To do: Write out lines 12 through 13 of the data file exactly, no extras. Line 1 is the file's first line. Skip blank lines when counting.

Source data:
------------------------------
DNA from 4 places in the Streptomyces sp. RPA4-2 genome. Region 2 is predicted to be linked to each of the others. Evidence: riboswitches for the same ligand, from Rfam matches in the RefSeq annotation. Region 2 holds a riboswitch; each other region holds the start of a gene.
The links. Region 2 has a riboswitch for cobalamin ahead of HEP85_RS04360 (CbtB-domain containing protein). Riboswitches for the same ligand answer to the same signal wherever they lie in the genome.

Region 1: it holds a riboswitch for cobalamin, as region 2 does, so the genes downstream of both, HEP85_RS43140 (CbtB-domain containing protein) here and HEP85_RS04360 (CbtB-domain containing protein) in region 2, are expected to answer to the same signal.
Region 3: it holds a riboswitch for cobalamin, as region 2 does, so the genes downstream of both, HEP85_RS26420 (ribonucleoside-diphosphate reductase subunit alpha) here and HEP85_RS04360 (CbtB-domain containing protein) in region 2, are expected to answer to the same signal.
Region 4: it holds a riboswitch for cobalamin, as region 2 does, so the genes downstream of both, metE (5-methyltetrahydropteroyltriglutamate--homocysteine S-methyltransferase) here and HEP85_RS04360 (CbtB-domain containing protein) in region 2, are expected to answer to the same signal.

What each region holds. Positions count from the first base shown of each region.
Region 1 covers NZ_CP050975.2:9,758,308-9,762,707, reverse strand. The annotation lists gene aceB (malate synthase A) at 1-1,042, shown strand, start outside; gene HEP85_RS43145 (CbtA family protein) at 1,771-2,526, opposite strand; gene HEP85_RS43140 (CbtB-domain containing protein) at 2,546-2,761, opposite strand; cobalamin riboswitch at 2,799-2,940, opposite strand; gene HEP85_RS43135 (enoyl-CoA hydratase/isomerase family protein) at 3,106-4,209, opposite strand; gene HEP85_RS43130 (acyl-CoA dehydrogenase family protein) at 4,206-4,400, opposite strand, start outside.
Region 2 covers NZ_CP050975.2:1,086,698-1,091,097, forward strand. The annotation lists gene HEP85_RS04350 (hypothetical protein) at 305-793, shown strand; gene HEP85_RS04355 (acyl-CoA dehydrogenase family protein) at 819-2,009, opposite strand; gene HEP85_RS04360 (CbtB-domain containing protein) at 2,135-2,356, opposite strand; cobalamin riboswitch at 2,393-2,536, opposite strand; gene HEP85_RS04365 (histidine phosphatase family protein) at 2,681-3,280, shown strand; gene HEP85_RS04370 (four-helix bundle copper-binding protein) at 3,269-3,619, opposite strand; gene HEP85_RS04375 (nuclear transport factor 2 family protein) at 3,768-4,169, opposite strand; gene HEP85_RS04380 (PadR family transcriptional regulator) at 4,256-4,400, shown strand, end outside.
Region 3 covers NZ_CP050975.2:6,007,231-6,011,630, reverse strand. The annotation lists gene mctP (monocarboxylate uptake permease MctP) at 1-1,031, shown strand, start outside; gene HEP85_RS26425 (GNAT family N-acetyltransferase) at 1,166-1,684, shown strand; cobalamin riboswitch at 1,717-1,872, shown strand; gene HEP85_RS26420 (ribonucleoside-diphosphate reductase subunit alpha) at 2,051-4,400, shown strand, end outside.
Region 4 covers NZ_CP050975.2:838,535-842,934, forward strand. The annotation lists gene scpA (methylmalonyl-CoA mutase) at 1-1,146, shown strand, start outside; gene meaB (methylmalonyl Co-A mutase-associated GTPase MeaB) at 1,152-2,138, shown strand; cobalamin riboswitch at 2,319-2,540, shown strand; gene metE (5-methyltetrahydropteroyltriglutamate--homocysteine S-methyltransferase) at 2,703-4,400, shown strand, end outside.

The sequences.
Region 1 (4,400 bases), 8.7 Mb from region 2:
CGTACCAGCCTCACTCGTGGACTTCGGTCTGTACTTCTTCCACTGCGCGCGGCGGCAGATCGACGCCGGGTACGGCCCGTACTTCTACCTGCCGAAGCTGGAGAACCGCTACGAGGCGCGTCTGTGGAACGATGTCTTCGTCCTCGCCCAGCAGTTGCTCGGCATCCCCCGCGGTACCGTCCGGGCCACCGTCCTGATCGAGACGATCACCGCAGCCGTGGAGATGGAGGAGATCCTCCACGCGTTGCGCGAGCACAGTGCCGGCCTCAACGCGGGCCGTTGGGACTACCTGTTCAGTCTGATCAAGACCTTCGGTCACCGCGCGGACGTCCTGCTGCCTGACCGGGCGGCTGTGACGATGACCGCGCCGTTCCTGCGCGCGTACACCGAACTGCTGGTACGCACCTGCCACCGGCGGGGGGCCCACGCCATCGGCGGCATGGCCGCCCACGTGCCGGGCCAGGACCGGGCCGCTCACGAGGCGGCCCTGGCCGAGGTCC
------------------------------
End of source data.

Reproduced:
Region 1 (4,400 bases), 8.7 Mb from region 2:
CGTACCAGCCTCACTCGTGGACTTCGGTCTGTACTTCTTCCACTGCGCGCGGCGGCAGATCGACGCCGGGTACGGCCCGTACTTCTACCTGCCGAAGCTGGAGAACCGCTACGAGGCGCGTCTGTGGAACGATGTCTTCGTCCTCGCCCAGCAGTTGCTCGGCATCCCCCGCGGTACCGTCCGGGCCACCGTCCTGATCGAGACGATCACCGCAGCCGTGGAGATGGAGGAGATCCTCCACGCGTTGCGCGAGCACAGTGCCGGCCTCAACGCGGGCCGTTGGGACTACCTGTTCAGTCTGATCAAGACCTTCGGTCACCGCGCGGACGTCCTGCTGCCTGACCGGGCGGCTGTGACGATGACCGCGCCGTTCCTGCGCGCGTACACCGAACTGCTGGTACGCACCTGCCACCGGCGGGGGGCCCACGCCATCGGCGGCATGGCCGCCCACGTGCCGGGCCAGGACCGGGCCGCTCACGAGGCGGCCCTGGCCGAGGTCC